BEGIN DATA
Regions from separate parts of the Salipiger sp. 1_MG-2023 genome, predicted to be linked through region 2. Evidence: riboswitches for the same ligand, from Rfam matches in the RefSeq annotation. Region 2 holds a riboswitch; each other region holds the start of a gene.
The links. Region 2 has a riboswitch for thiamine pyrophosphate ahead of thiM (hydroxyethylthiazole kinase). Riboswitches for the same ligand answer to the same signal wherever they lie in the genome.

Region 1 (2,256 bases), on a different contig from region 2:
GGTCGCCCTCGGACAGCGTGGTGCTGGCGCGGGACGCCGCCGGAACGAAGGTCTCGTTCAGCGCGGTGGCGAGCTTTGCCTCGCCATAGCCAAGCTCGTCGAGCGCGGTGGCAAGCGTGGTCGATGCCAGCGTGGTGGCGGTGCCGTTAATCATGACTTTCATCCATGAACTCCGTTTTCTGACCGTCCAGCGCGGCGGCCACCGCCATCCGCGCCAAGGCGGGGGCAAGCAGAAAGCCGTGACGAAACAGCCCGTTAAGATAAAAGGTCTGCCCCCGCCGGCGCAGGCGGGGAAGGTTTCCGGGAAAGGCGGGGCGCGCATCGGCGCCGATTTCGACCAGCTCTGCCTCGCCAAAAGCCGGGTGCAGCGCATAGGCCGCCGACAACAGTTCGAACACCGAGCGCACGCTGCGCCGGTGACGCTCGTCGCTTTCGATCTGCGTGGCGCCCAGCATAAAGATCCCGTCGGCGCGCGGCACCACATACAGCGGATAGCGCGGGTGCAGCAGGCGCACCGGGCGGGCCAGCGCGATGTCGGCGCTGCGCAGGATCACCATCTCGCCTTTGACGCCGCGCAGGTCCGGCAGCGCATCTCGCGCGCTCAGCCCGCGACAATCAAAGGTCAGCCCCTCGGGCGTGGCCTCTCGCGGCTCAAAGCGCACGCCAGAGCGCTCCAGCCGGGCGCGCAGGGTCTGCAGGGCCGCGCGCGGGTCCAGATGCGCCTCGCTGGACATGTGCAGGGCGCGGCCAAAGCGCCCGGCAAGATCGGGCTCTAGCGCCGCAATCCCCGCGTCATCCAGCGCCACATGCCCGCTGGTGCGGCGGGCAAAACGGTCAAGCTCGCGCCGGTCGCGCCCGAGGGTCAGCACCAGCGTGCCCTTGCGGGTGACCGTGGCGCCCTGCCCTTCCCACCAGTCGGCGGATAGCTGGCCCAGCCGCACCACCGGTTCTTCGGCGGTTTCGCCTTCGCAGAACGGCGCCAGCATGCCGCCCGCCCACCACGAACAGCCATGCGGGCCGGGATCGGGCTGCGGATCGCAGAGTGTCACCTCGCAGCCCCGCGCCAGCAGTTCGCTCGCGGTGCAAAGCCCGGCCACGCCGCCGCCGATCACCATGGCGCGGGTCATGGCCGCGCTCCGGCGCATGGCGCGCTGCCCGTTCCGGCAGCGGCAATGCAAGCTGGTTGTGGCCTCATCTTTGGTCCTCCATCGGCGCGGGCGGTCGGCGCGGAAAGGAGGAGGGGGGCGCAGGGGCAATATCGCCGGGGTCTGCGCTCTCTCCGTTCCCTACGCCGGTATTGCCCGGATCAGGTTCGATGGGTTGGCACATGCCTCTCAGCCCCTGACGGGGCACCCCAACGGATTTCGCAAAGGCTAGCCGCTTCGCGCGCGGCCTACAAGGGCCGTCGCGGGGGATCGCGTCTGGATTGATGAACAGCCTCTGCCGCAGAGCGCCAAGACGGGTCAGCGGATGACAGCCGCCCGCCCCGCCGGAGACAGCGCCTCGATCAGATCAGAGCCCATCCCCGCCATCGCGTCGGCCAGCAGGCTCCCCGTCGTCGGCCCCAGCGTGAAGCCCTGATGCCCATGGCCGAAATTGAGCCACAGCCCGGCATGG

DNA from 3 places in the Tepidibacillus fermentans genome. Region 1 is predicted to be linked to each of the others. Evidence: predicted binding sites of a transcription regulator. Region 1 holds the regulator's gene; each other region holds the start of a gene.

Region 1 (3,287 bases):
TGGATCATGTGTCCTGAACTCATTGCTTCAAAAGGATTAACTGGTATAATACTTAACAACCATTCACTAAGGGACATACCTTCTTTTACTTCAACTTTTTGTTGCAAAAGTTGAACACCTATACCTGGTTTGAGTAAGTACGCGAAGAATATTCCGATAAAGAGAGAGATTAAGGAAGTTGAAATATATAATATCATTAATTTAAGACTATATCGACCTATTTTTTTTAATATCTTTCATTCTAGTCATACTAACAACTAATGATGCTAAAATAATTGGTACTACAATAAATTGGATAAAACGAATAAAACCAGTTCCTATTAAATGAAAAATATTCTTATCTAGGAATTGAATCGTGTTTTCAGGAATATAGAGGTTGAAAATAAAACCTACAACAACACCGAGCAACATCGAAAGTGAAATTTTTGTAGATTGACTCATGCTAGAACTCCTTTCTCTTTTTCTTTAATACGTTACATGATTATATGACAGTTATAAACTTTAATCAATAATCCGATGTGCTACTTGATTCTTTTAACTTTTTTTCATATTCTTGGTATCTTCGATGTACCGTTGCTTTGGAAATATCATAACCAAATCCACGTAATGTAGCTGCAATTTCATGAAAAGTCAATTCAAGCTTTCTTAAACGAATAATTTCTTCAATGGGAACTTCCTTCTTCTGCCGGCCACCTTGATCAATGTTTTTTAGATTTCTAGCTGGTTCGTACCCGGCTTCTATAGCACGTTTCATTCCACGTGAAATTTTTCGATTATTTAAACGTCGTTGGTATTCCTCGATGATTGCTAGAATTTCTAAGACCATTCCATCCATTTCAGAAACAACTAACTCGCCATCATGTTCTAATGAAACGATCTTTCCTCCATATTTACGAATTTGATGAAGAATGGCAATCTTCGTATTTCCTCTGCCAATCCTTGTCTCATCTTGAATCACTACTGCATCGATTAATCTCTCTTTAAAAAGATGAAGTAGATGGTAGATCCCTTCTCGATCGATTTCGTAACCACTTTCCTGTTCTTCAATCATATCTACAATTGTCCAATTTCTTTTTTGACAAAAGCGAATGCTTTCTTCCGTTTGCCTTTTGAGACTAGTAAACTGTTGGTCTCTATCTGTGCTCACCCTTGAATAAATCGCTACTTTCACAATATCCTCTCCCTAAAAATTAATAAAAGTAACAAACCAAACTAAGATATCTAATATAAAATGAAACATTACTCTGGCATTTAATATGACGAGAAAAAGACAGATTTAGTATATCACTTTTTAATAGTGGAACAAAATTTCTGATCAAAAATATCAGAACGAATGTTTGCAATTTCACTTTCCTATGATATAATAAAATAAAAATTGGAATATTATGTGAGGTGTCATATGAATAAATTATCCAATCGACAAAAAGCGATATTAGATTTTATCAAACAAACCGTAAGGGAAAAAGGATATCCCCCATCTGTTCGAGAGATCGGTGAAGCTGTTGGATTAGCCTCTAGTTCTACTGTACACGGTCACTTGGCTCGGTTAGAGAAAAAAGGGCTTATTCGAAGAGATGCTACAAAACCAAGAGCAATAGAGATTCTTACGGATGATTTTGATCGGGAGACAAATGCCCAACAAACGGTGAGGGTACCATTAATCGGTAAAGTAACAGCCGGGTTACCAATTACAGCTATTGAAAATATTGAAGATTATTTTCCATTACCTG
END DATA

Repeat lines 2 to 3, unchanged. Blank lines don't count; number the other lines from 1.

The links. Region 2 has a riboswitch for thiamine pyrophosphate ahead of thiM (hydroxyethylthiazole kinase). Riboswitches for the same ligand answer to the same signal wherever they lie in the genome.

Region 1 (2,256 bases), on a different contig from region 2: